“Mask mandates caused higher COVID-19 death rates, according to the bombshell claims made in a new medical journal report analyzing fatality rates across the state of Kansas,” The National Pulse reports.
Mask Mandates Caused MORE COVID Deaths, Study Alleges.https://t.co/f9gsbEqM8p
— Natalie Winters (@nataliegwinters) May 26, 2022
The observational study – “The Foegen Effect: A Mechanism by Which Facemasks Contribute to the COVID-19 Case Fatality Rate” – was published in Medicine in February 2022, authored by German doctor Zacharias Fögen.
The paper analyzed “whether mandatory mask use influenced the case fatality rate in Kansas” during the time period of August 1st, 2020 to October 15th. Kansas was used for comparison because the state allowed each of its 105 counties to decide whether or not to implement mask mandates, with 81 counties deciding against the measure.
“The most important finding from this study is that contrary to the accepted thought that fewer people are dying because infection rates are reduced by masks, this was not the case,” summarized the paper.
“Results from this study strongly suggest that mask mandates actually caused about 1.5 times the number of deaths or ∼50% more deaths compared to no mask mandates.”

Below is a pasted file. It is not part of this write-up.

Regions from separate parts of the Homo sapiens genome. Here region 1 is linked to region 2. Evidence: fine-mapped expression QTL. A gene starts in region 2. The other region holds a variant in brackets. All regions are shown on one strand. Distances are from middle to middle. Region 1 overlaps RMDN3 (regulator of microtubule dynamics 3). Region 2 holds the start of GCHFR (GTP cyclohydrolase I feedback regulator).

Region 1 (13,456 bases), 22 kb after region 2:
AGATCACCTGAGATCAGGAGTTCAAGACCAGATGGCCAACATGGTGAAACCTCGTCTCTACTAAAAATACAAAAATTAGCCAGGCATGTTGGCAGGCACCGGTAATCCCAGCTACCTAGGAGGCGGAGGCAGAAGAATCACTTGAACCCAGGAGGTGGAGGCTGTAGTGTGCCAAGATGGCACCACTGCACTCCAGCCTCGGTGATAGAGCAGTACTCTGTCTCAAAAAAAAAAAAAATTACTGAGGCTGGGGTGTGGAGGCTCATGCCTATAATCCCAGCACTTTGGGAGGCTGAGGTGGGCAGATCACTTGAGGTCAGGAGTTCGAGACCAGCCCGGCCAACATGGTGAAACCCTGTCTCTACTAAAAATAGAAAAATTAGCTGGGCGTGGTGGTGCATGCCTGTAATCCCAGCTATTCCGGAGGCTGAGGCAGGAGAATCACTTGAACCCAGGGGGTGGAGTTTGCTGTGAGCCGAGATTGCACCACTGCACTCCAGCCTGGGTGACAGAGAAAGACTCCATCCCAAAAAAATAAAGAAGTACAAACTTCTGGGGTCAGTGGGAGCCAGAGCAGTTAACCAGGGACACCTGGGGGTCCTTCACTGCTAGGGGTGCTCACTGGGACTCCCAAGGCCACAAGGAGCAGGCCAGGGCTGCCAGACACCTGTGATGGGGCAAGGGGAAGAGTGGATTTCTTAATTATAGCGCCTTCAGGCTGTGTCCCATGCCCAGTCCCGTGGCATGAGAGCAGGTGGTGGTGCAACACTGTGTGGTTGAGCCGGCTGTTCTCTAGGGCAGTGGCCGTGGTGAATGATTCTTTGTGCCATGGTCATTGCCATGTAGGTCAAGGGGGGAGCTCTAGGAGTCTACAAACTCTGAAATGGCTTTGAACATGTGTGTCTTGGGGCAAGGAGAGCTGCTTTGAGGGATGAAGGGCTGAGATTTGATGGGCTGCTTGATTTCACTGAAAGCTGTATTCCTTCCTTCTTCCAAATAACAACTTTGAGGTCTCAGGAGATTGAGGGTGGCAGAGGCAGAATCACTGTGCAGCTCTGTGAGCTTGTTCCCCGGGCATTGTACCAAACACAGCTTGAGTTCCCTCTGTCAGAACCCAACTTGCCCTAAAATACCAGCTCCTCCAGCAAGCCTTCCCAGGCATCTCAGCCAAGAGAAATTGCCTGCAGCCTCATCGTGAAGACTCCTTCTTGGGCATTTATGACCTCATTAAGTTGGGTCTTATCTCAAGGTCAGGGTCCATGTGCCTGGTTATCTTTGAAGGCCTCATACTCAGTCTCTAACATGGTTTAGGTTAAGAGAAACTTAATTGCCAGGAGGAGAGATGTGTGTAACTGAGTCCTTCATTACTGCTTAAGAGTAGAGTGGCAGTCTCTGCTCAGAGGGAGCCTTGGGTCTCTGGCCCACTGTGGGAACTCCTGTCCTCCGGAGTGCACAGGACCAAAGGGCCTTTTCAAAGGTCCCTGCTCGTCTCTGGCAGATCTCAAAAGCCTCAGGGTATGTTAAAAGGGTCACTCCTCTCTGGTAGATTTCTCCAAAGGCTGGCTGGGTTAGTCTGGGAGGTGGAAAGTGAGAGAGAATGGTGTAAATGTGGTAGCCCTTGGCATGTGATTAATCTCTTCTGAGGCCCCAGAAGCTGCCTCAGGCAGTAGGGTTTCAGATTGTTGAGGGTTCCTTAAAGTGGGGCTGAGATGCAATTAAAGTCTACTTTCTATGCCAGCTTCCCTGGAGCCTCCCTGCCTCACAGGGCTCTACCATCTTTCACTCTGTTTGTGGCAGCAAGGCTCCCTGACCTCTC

The study also posited a potential reason for the disparity in risk ratio (RR) for dying from COVID-19:
“A rationale for the increased RR by mandating masks is probably that virions that enter or those coughed out in droplets are retained in the facemask tissue, and after quick evaporation of the droplets, hypercondensed droplets or pure virions (virions not inside a droplet) are re-inhaled from a very short distance during inspiration.”
Dubbed the “Foegen effect,” the theory suggests that COVID-19 “virions spread (because of their smaller size) deeper into the respiratory tract.”
From the study’s discussion:
The mask mandates themselves have increased the CFR by 1.85 / 1.58 or by 85% / 58% in counties with mask mandates. It was also found that almost all of these additional deaths were attributed solely to COVID-19. Therefore, this number is most likely underestimated and depends to a large extent on the percentage of people who tested positive for SARS-CoV-2 but did not die with COVID-19 as the underlying cause of death. The study by Cobos-Siles et al described that 15% of patients with COVID-19 infection died from decompensation due to other pathologies and the cause of death was unrelated to severe complications of COVID-19. The study by Rommel et al describes that from 38.641 deaths with and by COVID-19 only 31.638 (81.9%) were reported with COVID-19 as the underlying cause of death. Correcting for this phenomenon (using the former value by Cobos-Siles) raises the RR for deaths with COVID-19 as the underlying cause to 2.10 (in configuration A).